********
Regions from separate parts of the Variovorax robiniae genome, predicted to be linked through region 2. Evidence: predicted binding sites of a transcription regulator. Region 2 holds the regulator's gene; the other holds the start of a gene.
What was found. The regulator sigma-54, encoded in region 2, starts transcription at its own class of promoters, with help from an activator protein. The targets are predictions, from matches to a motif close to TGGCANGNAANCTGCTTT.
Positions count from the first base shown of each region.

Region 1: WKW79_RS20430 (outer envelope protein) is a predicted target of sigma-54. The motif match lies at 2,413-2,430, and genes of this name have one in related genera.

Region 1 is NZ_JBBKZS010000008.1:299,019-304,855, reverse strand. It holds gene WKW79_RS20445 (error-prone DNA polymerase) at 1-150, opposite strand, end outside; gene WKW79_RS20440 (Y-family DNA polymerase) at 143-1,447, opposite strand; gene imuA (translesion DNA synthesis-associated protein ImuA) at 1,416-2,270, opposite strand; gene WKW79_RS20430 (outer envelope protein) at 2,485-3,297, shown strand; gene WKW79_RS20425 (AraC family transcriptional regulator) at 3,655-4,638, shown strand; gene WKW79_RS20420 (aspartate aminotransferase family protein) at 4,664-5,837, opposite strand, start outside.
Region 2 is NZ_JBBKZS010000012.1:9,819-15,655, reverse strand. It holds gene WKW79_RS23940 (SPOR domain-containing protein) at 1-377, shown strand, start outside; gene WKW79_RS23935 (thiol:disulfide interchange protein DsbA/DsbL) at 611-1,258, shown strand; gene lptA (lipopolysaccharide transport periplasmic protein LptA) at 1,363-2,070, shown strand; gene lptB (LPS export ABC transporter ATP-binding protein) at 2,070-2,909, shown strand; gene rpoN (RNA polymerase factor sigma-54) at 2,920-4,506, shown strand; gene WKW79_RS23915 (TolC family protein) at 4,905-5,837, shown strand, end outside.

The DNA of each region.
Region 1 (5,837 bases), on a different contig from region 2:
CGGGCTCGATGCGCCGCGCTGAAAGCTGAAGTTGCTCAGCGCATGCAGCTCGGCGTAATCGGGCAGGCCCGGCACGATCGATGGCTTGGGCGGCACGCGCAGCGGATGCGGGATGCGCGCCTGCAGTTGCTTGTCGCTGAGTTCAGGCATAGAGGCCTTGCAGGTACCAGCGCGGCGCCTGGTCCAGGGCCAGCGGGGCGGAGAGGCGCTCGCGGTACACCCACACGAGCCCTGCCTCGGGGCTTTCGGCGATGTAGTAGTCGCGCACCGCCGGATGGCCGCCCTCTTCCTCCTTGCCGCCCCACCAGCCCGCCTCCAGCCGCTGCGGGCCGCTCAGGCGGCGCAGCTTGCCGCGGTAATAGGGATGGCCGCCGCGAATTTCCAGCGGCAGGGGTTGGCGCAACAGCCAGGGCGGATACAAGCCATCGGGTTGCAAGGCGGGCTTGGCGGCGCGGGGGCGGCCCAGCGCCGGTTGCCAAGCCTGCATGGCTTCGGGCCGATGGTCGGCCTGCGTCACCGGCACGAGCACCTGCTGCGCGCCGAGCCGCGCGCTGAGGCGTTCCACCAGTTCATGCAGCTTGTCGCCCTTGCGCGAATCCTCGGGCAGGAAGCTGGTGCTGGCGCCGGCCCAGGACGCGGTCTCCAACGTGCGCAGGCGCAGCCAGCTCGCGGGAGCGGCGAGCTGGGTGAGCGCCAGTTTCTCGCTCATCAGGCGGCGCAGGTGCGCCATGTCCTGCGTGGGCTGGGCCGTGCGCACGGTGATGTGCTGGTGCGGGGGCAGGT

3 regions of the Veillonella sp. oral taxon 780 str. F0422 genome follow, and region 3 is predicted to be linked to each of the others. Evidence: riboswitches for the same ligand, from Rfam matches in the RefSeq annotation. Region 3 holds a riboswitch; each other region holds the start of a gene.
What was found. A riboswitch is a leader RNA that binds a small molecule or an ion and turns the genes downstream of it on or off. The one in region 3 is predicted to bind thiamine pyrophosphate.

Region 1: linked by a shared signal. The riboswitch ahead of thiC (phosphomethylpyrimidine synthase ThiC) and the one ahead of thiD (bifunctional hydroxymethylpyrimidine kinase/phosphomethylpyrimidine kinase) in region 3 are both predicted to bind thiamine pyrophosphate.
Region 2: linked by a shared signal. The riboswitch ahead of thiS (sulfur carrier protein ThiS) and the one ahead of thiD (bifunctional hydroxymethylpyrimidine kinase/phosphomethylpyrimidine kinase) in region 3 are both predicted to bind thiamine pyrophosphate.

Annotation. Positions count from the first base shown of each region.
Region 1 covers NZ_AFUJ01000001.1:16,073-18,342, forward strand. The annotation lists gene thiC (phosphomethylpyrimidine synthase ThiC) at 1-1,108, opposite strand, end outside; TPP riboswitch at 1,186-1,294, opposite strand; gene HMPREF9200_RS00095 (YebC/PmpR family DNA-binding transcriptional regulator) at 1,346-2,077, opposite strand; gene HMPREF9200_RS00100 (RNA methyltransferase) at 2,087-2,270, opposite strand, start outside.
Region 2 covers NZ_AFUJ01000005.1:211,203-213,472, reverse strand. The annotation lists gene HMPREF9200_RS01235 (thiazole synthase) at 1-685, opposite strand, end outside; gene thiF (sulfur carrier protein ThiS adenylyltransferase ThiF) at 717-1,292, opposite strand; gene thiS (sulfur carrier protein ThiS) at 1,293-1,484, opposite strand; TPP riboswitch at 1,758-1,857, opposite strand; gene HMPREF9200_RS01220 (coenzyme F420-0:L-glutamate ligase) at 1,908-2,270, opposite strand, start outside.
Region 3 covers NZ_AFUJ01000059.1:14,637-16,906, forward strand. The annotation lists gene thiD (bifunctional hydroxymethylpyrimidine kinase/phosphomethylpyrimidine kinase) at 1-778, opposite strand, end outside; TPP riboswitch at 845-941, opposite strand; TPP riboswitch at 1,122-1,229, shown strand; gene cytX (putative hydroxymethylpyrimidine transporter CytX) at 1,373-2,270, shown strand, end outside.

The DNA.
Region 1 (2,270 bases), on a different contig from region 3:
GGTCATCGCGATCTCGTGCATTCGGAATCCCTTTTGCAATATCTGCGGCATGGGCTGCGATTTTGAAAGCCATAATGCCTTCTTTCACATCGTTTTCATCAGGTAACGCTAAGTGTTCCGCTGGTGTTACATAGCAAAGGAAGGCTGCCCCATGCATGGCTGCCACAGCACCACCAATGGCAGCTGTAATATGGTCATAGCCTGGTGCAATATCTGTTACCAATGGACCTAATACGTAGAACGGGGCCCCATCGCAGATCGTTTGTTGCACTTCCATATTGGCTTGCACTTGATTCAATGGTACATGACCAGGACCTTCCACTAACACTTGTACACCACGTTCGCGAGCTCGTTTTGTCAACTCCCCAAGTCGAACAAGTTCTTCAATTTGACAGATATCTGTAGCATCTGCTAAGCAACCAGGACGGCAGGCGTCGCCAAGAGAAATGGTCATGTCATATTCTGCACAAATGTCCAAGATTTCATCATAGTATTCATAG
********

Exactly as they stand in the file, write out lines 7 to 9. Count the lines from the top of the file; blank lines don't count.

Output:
The DNA of each region.
Region 1 (5,837 bases), on a different contig from region 2:
CGGGCTCGATGCGCCGCGCTGAAAGCTGAAGTTGCTCAGCGCATGCAGCTCGGCGTAATCGGGCAGGCCCGGCACGATCGATGGCTTGGGCGGCACGCGCAGCGGATGCGGGATGCGCGCCTGCAGTTGCTTGTCGCTGAGTTCAGGCATAGAGGCCTTGCAGGTACCAGCGCGGCGCCTGGTCCAGGGCCAGCGGGGCGGAGAGGCGCTCGCGGTACACCCACACGAGCCCTGCCTCGGGGCTTTCGGCGATGTAGTAGTCGCGCACCGCCGGATGGCCGCCCTCTTCCTCCTTGCCGCCCCACCAGCCCGCCTCCAGCCGCTGCGGGCCGCTCAGGCGGCGCAGCTTGCCGCGGTAATAGGGATGGCCGCCGCGAATTTCCAGCGGCAGGGGTTGGCGCAACAGCCAGGGCGGATACAAGCCATCGGGTTGCAAGGCGGGCTTGGCGGCGCGGGGGCGGCCCAGCGCCGGTTGCCAAGCCTGCATGGCTTCGGGCCGATGGTCGGCCTGCGTCACCGGCACGAGCACCTGCTGCGCGCCGAGCCGCGCGCTGAGGCGTTCCACCAGTTCATGCAGCTTGTCGCCCTTGCGCGAATCCTCGGGCAGGAAGCTGGTGCTGGCGCCGGCCCAGGACGCGGTCTCCAACGTGCGCAGGCGCAGCCAGCTCGCGGGAGCGGCGAGCTGGGTGAGCGCCAGTTTCTCGCTCATCAGGCGGCGCAGGTGCGCCATGTCCTGCGTGGGCTGGGCCGTGCGCACGGTGATGTGCTGGTGCGGGGGCAGGT